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Developing imaginative ways of improving literacy in Africa

October 7, 2015 12:43 pm

Africa Code Week gets underway this week, an initiative aimed at schooling Africa’s youth in literacy of the digital age – a whole new language for children to speak fluently and express themselves in the 21st century. The initiative is framed against the backdrop that 11 million youth are expected to enter the African labour market every year over the next decade, this according to a 2012 report, Maximizing the Impact of Digitization, and that digital jobs could increase their income by 40% to 200%, according to an African Economic Outlook report.

Makamba Online recently attended the Pan-African Literacy for All conference, staged in Cape Town and spoke to some of the leading minds on literacy development on the continent. A strong message that came out of the conference was that of making literacy accessible, and finding ways in which to inspire the youth to want to learn. It is through initiatives such as Africa Code Week, that Africa’s youth can not only be afforded access, but also be challenged to learn in new and exciting ways.

A lack of access to education
“Imagination is the space in your head that can be stretched and grows smaller as you grow older. It can be triggered by thoughts that lead to unlimited possibilities.” These are the words of Thomas Vos, 12, from Pinelands North Primary School in Cape Town, and set the tone for this year’s Pan-African Literacy for All conference.

The theme for the conference was Imagination and literacy: theory and practice, and the many academic presentations, panel discussions, keynotes and workshops at the conference were concerned with finding ways in which to make meaningful gains in literacy on the continent. The conference, in its ninth year, provides a platform for literacy professionals and researchers to engage with policy makers in government and the donor community for the benefit of local communities across the continent.

According to a 2013 UNESCO Institute for Statistics Report, sub-Saharan Africa has a literacy rate of 59% with more than one-third of adults unable to read and write. Progress in improving literacy rates across Africa has been varied, and the papers presented at the conference revealed the lack of access to education that results in low literacy rates, as well as highlighted the imaginative and innovative ways that the issue of literacy is and should be addressed on the continent.

Inspiring creative learning
Africa has a rich history of storytelling that is central to community life, and for social cohesion. A recurring theme at the conference was understanding that literacy is an issue central to the human experience. Literacy must go beyond the basic ability to read and write, but must allow an individual to enter other worlds through words by reading or expressing oneself by writing. Reading can, and must be done for pleasure and not just for the sake of utility. Learning to speak, to read and to write enlarges the potential for pleasure in life, and the benefit to society is great.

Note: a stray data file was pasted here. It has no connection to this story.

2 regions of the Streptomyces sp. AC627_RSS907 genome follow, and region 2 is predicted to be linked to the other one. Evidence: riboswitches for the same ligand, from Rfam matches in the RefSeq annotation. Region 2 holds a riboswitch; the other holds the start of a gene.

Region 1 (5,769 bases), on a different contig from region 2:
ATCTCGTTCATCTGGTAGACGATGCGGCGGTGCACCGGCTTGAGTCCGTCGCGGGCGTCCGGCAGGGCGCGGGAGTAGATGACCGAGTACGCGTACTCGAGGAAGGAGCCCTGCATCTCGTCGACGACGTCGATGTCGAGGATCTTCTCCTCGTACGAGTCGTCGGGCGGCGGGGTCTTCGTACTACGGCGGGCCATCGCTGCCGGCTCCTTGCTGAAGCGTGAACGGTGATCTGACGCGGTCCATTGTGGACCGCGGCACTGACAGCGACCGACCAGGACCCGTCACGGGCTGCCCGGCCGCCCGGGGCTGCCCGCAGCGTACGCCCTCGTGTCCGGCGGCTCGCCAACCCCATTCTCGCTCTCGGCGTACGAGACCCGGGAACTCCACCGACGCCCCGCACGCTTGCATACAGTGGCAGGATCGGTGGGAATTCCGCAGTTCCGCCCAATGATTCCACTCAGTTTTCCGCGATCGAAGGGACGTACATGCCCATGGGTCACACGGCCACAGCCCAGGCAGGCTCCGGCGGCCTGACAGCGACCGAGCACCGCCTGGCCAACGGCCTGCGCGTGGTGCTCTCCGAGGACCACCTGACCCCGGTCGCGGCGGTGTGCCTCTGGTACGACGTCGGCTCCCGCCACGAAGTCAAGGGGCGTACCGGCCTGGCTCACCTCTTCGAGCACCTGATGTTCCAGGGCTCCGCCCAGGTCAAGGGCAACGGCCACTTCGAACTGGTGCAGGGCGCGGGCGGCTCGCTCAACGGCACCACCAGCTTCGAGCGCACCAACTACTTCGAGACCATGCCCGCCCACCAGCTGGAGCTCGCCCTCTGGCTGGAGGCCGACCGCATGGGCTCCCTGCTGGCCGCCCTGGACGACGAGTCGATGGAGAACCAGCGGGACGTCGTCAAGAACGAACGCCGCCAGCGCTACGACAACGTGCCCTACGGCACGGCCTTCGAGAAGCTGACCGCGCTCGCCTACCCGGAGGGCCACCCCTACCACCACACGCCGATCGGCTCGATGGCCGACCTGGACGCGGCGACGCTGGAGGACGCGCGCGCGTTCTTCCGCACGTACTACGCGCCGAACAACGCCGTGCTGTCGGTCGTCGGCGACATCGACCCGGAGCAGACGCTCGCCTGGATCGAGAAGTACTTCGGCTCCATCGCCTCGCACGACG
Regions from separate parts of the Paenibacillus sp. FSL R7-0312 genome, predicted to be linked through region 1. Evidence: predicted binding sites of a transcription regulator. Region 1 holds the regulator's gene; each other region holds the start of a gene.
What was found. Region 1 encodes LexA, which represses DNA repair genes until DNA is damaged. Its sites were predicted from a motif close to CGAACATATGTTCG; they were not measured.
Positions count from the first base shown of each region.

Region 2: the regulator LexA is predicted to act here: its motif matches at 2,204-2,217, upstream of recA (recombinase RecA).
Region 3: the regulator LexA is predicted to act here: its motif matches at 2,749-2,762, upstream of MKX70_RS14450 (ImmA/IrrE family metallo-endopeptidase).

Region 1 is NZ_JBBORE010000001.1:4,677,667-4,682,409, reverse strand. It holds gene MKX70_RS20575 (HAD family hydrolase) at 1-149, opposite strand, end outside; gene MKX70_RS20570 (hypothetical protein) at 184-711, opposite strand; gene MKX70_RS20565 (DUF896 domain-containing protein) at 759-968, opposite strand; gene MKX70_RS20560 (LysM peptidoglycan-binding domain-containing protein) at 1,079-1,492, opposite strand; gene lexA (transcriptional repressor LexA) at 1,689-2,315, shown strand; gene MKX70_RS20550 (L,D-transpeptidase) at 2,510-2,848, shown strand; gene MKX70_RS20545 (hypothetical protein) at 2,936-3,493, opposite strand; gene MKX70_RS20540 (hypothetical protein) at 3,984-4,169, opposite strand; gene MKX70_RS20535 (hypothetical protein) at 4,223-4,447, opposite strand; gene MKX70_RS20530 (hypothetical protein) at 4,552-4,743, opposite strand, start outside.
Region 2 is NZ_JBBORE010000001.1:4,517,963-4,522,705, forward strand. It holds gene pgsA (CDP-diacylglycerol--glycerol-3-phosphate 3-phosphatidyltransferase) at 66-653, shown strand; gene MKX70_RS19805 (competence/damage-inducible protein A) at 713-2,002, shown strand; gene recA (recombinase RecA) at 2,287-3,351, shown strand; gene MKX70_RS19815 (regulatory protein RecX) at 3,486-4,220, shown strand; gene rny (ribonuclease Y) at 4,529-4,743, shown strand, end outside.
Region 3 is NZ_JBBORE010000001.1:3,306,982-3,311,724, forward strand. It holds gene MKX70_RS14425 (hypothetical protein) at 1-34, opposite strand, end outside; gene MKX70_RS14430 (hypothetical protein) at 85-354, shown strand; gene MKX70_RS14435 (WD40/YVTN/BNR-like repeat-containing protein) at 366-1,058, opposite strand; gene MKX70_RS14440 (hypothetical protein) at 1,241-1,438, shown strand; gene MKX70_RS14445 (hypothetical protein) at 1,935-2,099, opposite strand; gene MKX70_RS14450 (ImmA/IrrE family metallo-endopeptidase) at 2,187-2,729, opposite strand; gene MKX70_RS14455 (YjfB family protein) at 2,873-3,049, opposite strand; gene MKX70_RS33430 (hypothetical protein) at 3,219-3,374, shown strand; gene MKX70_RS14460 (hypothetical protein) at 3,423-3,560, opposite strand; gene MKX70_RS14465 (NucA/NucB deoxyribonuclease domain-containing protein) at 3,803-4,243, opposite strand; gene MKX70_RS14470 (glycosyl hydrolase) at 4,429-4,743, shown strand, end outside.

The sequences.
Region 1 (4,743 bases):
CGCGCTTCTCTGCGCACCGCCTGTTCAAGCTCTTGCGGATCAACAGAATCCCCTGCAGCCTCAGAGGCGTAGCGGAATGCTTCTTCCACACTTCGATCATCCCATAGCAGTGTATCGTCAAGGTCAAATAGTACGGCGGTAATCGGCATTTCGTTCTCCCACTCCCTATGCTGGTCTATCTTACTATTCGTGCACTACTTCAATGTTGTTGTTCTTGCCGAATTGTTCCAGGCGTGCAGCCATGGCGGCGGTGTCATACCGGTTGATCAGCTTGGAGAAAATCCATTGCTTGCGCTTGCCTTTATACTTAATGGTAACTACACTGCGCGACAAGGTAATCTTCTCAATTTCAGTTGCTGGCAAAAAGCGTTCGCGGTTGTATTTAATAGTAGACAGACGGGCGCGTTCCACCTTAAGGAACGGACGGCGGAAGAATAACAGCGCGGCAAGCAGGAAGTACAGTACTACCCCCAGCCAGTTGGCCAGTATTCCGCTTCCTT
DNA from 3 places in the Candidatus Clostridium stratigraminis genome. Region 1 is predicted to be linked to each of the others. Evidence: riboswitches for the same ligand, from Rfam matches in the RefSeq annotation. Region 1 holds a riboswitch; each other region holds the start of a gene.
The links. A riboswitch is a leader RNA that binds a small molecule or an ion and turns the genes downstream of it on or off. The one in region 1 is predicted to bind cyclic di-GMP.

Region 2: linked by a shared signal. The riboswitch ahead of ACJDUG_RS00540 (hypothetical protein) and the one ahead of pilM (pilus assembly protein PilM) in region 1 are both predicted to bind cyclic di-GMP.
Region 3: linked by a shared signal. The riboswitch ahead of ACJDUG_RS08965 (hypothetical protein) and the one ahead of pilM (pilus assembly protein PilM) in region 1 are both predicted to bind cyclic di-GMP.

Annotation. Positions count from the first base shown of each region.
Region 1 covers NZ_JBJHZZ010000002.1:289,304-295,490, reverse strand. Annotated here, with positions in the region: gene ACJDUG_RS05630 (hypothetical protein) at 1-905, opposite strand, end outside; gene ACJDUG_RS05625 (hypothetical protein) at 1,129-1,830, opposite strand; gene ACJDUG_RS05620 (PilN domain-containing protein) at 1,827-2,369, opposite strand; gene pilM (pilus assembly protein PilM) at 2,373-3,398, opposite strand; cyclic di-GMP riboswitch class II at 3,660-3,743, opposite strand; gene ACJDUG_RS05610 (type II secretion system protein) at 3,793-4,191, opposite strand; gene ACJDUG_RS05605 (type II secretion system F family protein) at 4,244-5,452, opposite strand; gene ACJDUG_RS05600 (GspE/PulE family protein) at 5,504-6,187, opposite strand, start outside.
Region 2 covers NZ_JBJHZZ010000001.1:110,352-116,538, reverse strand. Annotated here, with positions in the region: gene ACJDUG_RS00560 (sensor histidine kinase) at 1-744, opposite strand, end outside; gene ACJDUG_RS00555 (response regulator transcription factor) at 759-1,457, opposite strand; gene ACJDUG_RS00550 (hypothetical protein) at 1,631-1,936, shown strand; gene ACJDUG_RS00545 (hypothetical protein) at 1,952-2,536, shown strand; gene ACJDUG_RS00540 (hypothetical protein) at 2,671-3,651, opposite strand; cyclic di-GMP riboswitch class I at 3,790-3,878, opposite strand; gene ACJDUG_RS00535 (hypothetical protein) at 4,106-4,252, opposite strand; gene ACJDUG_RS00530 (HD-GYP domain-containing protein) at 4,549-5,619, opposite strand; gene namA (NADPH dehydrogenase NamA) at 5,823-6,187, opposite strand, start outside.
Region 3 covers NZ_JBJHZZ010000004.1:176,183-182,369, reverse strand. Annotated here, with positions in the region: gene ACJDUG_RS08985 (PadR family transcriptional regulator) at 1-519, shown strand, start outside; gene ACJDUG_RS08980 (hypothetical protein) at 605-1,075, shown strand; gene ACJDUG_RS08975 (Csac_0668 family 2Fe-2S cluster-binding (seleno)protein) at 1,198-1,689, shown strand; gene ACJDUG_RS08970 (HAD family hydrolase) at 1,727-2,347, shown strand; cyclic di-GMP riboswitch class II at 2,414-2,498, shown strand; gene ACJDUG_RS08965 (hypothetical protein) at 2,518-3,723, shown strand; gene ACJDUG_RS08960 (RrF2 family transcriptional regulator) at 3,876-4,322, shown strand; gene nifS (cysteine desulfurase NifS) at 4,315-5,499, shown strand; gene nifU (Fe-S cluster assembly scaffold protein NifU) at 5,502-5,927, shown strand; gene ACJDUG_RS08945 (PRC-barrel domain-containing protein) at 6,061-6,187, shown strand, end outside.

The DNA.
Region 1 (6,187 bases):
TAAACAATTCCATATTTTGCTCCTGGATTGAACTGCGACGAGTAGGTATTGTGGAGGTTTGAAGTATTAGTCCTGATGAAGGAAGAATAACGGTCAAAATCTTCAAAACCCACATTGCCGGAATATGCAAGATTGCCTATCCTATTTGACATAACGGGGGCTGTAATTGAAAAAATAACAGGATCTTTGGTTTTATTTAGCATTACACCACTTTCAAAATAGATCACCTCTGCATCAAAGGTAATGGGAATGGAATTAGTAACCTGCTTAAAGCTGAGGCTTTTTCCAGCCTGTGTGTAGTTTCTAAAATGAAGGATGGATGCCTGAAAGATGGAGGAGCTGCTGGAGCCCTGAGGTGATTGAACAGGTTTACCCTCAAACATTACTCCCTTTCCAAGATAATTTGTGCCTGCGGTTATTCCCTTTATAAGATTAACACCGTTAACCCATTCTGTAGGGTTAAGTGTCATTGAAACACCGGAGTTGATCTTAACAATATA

This notion was concisely expressed by David Harris, CEO of the DG Murray Trust who said, “Empathy, critical thinking and imagination are the three musketeers of a thriving society,” he went on to say that these three are fostered and achieved through access to literacy.

It is through initiatives, like Africa Code Week, which aims to equip future generations with the skill set they need to thrive in the 21st century workforce – but at the same time encourages a more interactive and exciting way of literacy development (learning to code).

Mother tongue learning

One of the key gleanings around the education of children on the continent, is the need for children to learn to speak read and write in their home languages. Multi-lingualism is a strength in any society and is especially important in Africa where there is a history of colonisation that resulted in the systematic marginalisation and erasure of African indigenous languages.

Prof. Sally Beach, a literacy professor from the University of Oklahoma said, “Mother tongue teaching of early reading leads to better readers in mother tongue and English.” UNESCO research has also shown that there is real intrinsic value to mother-tongue-based education that goes beyond emotional attachment, loyalty to identity, culture and values. Thus reading and writing in indigenous languages is vital to improving literacy in Africa. However, Prof Viv Edwards a keynote speaker from the University of Reading, highlighted that there is a heavy reliance on developing African language literature that is translated from English and that there needs to be a focus on encouraging and supporting writing in African languages.

Author: Anesu Chigariro

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